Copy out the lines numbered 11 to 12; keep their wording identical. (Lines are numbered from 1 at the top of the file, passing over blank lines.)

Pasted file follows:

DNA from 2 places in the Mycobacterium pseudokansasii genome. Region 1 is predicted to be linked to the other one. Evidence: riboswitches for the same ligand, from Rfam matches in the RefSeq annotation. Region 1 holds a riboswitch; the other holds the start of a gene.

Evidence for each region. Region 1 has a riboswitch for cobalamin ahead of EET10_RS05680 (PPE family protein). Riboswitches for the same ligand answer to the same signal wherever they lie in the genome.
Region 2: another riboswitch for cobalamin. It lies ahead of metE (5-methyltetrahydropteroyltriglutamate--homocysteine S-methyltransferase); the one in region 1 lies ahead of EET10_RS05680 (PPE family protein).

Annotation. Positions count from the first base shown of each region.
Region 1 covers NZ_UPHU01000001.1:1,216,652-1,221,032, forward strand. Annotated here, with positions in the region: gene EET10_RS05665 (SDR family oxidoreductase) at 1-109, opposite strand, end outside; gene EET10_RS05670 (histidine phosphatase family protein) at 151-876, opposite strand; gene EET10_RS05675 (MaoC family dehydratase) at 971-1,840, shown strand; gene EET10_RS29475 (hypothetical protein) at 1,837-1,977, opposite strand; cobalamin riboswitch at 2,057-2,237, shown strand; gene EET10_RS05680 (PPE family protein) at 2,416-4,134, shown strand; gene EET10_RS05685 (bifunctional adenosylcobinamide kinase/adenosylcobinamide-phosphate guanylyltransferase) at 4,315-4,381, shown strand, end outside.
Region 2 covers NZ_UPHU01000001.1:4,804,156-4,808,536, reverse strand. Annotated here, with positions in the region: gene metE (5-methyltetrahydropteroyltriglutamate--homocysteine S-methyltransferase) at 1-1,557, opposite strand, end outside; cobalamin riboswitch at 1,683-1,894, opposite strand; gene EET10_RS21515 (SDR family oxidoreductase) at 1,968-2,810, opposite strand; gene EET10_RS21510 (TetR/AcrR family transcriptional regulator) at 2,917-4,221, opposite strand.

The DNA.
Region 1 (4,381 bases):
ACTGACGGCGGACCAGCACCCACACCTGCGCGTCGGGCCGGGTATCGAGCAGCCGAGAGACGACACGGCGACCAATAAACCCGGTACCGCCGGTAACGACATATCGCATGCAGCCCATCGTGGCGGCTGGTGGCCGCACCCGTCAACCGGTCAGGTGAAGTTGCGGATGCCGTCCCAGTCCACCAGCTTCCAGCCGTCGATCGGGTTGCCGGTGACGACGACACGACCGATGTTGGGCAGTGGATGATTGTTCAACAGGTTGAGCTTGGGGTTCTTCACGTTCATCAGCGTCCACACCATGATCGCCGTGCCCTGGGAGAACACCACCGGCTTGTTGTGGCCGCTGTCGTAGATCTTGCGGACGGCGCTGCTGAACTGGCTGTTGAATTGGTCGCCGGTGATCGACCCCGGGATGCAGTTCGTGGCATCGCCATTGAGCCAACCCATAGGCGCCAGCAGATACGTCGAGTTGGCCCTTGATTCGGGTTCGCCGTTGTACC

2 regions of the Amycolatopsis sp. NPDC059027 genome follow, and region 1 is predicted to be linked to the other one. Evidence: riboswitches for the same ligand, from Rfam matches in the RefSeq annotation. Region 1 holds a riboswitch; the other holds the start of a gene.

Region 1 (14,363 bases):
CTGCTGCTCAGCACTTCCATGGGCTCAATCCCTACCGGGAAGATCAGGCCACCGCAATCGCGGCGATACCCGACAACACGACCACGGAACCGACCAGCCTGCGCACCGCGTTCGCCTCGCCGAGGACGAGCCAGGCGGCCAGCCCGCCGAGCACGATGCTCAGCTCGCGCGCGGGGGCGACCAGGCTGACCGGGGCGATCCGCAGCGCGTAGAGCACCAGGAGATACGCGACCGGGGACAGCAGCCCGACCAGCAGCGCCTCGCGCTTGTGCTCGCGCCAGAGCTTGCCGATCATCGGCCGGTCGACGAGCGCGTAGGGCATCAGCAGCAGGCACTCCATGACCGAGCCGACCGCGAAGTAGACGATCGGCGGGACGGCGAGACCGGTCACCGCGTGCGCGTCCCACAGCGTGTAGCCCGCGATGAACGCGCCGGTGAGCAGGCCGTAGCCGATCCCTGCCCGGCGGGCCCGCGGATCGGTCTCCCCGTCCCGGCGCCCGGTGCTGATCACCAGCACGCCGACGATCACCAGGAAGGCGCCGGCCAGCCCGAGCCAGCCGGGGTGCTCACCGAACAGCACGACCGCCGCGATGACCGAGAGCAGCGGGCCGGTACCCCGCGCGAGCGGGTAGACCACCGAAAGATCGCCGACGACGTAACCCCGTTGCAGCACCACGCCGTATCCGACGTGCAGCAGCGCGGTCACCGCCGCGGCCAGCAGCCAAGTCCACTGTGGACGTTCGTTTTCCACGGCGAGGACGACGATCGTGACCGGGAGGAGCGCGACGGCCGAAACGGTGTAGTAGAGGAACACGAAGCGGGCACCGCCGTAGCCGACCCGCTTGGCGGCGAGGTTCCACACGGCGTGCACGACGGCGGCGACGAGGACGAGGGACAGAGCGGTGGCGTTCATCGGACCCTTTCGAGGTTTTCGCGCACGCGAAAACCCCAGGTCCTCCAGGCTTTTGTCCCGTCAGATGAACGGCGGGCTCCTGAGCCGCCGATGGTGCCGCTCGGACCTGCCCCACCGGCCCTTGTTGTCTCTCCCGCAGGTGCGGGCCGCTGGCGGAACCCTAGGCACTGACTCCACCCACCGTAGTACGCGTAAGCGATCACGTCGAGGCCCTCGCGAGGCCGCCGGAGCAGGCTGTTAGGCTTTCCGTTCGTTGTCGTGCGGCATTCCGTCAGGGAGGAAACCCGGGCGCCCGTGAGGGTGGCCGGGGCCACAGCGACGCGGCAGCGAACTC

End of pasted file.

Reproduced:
Region 1 (14,363 bases):
CTGCTGCTCAGCACTTCCATGGGCTCAATCCCTACCGGGAAGATCAGGCCACCGCAATCGCGGCGATACCCGACAACACGACCACGGAACCGACCAGCCTGCGCACCGCGTTCGCCTCGCCGAGGACGAGCCAGGCGGCCAGCCCGCCGAGCACGATGCTCAGCTCGCGCGCGGGGGCGACCAGGCTGACCGGGGCGATCCGCAGCGCGTAGAGCACCAGGAGATACGCGACCGGGGACAGCAGCCCGACCAGCAGCGCCTCGCGCTTGTGCTCGCGCCAGAGCTTGCCGATCATCGGCCGGTCGACGAGCGCGTAGGGCATCAGCAGCAGGCACTCCATGACCGAGCCGACCGCGAAGTAGACGATCGGCGGGACGGCGAGACCGGTCACCGCGTGCGCGTCCCACAGCGTGTAGCCCGCGATGAACGCGCCGGTGAGCAGGCCGTAGCCGATCCCTGCCCGGCGGGCCCGCGGATCGGTCTCCCCGTCCCGGCGCCCGGTGCTGATCACCAGCACGCCGACGATCACCAGGAAGGCGCCGGCCAGCCCGAGCCAGCCGGGGTGCTCACCGAACAGCACGACCGCCGCGATGACCGAGAGCAGCGGGCCGGTACCCCGCGCGAGCGGGTAGACCACCGAAAGATCGCCGACGACGTAACCCCGTTGCAGCACCACGCCGTATCCGACGTGCAGCAGCGCGGTCACCGCCGCGGCCAGCAGCCAAGTCCACTGTGGACGTTCGTTTTCCACGGCGAGGACGACGATCGTGACCGGGAGGAGCGCGACGGCCGAAACGGTGTAGTAGAGGAACACGAAGCGGGCACCGCCGTAGCCGACCCGCTTGGCGGCGAGGTTCCACACGGCGTGCACGACGGCGGCGACGAGGACGAGGGACAGAGCGGTGGCGTTCATCGGACCCTTTCGAGGTTTTCGCGCACGCGAAAACCCCAGGTCCTCCAGGCTTTTGTCCCGTCAGATGAACGGCGGGCTCCTGAGCCGCCGATGGTGCCGCTCGGACCTGCCCCACCGGCCCTTGTTGTCTCTCCCGCAGGTGCGGGCCGCTGGCGGAACCCTAGGCACTGACTCCACCCACCGTAGTACGCGTAAGCGATCACGTCGAGGCCCTCGCGAGGCCGCCGGAGCAGGCTGTTAGGCTTTCCGTTCGTTGTCGTGCGGCATTCCGTCAGGGAGGAAACCCGGGCGCCCGTGAGGGTGGCCGGGGCCACAGCGACGCGGCAGCGAACTC